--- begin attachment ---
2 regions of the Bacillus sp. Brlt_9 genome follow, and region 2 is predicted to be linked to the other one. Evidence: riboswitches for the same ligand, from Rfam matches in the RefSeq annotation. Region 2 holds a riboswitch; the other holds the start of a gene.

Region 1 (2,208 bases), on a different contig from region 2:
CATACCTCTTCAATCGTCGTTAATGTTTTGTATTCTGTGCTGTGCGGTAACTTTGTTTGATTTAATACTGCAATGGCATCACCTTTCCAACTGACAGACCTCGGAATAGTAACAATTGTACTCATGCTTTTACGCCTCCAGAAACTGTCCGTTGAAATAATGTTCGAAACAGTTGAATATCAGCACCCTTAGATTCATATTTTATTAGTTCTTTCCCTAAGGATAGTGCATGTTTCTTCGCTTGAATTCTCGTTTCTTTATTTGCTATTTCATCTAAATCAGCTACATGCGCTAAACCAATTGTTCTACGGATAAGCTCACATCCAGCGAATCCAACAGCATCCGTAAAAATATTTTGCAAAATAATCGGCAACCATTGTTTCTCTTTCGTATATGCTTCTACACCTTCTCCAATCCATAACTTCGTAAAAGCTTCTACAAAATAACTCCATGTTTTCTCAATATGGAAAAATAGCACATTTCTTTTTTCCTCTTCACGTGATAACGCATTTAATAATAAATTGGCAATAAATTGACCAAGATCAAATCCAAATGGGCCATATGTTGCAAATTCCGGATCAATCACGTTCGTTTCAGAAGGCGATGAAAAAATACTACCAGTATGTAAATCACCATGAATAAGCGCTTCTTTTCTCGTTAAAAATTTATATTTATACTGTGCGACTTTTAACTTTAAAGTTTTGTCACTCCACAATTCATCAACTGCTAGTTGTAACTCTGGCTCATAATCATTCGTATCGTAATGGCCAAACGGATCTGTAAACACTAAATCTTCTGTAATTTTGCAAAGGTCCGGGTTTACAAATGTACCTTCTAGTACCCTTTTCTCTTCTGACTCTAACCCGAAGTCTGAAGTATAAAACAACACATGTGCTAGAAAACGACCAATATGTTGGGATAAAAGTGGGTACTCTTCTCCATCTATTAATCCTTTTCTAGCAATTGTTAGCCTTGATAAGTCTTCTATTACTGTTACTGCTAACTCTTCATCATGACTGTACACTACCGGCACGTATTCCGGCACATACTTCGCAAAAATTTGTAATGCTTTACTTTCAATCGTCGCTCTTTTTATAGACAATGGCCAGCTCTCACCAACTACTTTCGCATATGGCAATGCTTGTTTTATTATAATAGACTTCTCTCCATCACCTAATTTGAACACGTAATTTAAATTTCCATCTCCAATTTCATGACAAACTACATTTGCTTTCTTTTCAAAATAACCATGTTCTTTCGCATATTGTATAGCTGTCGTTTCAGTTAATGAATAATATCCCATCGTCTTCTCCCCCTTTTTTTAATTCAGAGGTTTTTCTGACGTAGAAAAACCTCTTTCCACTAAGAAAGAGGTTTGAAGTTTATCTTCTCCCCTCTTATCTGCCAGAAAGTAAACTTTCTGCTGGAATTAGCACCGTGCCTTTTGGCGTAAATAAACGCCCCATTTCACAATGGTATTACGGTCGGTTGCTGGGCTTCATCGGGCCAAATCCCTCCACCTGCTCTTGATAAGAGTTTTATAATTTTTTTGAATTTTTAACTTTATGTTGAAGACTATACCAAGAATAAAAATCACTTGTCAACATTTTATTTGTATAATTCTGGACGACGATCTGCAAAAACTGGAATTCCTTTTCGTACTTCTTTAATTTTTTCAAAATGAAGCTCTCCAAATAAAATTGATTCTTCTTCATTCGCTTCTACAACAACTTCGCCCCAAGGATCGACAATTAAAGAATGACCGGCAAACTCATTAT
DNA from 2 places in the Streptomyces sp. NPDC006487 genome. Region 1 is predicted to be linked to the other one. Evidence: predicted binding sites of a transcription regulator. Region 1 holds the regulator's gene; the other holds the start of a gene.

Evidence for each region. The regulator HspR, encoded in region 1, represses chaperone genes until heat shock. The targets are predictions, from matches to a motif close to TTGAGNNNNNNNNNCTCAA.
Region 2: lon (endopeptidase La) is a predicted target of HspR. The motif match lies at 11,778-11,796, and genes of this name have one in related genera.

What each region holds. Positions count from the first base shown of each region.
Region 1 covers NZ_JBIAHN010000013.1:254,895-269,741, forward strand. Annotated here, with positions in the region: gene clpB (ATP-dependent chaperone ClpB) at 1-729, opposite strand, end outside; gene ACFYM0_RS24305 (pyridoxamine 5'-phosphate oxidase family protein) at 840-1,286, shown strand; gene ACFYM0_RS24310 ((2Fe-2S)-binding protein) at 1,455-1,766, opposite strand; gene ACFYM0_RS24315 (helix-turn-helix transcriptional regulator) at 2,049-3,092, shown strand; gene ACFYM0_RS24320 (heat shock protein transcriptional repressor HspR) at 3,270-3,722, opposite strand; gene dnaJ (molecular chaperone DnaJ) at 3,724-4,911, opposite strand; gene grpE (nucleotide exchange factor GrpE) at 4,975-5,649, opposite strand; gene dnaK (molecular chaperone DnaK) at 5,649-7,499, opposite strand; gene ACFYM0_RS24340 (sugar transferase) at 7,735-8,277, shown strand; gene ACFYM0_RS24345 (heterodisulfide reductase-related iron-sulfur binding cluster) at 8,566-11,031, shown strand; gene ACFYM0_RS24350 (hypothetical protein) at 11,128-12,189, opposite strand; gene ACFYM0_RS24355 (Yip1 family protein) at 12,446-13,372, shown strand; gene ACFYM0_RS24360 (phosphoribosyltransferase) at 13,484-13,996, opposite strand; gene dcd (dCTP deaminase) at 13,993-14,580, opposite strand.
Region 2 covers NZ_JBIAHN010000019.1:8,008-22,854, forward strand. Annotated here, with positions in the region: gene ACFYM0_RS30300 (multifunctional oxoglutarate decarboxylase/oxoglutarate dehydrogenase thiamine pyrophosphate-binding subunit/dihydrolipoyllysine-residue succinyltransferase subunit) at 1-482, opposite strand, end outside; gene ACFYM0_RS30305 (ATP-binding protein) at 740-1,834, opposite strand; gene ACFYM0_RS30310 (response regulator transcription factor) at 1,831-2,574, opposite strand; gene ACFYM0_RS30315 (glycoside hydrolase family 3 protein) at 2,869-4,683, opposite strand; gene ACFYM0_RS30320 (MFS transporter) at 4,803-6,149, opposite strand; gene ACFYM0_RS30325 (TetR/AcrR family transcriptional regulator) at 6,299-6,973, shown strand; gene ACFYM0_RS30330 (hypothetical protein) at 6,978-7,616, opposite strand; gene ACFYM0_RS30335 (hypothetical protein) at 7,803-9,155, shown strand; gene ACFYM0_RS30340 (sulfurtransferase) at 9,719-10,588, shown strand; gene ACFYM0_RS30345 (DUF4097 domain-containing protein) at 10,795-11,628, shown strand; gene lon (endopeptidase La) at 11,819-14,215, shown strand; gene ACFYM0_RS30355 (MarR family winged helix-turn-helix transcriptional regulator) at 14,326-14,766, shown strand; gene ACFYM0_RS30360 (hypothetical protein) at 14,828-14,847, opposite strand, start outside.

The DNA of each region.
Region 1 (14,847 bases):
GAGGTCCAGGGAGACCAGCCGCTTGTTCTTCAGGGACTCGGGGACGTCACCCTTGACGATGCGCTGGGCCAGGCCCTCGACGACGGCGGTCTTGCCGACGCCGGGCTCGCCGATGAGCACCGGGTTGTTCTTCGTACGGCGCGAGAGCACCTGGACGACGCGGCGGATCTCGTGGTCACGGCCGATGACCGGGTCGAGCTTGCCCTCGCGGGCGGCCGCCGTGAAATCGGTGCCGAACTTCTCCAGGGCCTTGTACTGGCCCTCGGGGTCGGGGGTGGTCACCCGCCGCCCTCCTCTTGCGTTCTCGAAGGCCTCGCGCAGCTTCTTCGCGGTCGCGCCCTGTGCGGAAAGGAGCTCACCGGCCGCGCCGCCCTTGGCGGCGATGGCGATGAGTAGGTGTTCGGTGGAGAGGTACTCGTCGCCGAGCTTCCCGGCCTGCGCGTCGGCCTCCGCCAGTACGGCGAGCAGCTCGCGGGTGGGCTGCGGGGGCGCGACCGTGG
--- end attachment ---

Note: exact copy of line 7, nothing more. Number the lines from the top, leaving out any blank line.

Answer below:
What each region holds. Positions count from the first base shown of each region.